Franny Armstrong's climate change movie The Age of Stupid had its green carpet premiere at the Vancouver International Film Festival on Tuesday night, with a medley of local luminaries from political, film, and television worlds.
After hearing Peter Dekom's provocative keynote speech at the Vancouver Film and Television Forum (they dropped the word "Trade" from the Forum's title this year, I notice), I missed most of the Film Day and Wednesday's Television themed day. But I was back for the full day of the Storyville panels and events.
Following the Vancouver Film and Television Forum's Storyville morning session, with the introductions to the panel of commissing editors, we had the pitching session in the afternoon. What a contrast to the last pitching session that I saw at the VIFF Trade Forum.
The implosion of the U.S. housing bubble last year, and the subsequent fallout, is the subject of several documentaries at this year's Vancouver International Film Festival (1-16 October). Part of a finance related strand entitled Follow The Money, the docs try to untangle the complex financial web behind the sub-prime disaster
For Peter Dekom, a dry-humoured, Hollywood entertainment lawyer, the single most important factor right now in human development is the speed at which our world is changing.
Dekom, who gave the Vancouver Film and Television Forum keynote talk on Tuesday morning, likes to refer to this "diabolical change" as hyperacceleration.
The 17th Raindance Film Festival gets underway at the Apollo Cinema in London on Wed Sept 30th with an opening showing of the film "Humpday" an uproarious comedy directed by Lynn Shelton about two pals Ben and Andrew who get together to shoot a film to be submitted in their local porn festival - it will be a film that will go 'beyond gay' ! Humpday is due for general release in the Autumn.
The Raindance Fest is an excellent opportunity to see Indie films covering a wide-ranging of subjects, many of which are receiving a UK premiere at the fest ahead of general release soon.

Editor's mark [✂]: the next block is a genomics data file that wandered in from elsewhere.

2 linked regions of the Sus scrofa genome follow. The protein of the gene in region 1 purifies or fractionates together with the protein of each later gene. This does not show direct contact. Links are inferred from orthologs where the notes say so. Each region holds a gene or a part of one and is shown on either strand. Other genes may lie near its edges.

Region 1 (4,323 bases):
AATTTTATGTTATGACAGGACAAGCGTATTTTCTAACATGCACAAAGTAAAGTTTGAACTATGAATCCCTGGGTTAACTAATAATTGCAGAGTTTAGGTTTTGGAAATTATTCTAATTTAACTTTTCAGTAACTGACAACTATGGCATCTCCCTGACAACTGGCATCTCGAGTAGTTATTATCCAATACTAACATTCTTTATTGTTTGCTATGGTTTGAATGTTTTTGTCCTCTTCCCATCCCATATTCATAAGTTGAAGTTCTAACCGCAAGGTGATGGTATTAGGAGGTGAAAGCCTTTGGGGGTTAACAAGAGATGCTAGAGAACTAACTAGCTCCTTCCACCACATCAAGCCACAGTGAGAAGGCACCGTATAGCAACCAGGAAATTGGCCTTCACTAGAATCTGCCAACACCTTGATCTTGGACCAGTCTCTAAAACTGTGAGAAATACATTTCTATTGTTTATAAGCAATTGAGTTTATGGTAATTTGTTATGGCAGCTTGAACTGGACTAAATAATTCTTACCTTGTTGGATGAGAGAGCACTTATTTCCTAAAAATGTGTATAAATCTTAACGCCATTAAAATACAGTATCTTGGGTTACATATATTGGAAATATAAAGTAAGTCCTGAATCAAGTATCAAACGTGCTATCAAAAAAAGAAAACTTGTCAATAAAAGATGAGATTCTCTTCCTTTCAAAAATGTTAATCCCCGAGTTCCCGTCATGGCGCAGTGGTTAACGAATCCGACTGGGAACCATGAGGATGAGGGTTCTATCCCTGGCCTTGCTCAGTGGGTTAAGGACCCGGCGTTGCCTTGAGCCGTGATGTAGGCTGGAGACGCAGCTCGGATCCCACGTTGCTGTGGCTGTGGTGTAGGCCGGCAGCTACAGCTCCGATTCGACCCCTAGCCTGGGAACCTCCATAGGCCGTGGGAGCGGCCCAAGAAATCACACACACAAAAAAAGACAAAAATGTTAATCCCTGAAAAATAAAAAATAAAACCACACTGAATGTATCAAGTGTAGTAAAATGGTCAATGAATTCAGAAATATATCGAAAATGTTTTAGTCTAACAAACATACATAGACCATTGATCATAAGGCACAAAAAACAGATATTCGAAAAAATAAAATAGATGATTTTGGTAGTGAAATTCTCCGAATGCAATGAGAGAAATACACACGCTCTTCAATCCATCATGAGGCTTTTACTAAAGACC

On Saturday 3rd October, as part of BAFTA's special global Spotlight on China curated by Filming East Festival, BAFTA will be presenting a day devoted to Chinese cinema.
The day will offer a selection of fantastic Chinese films as well as some of China’s emerging film talent, but the day will also give audiences an opportunity to get involved in a free film maker’s Q&A.
Here's the crucial info :
Saturday 03 October
12:30 The Longest Night in Shanghai (Yoru no shanghai), Director Zhang Yibai, 2007, 110mins
Princess Anne Theatre - Ticket price
The 1st October sees the launch of The 14 Islands Film Challenge, a nationwide search to find "the UK’s most talented professional or aspiring filmmakers." The competition will give fourteen lucky filmmakers a once in a lifetime opportunity to spend two weeks on an idyllic island in The Bahamas and the chance to compete for a £14,000 cash prize.
What a world of difference there is in the way organizations handle problems when they are caught with their hands in the cookie jar.
While usually relatively minor, from a national media standpoint, almost every organization encounters major or minor problems each year as they have “run-ins” with the media. This is especially true today where citizen journalists can blast camphone videos or 140 character Tweets around the globe in the bat of an eye.
Measuring just 126cm by 130cm, the "world’s smallest cinema" was unveiled today in London to mark the Virgin Media Shorts Awards.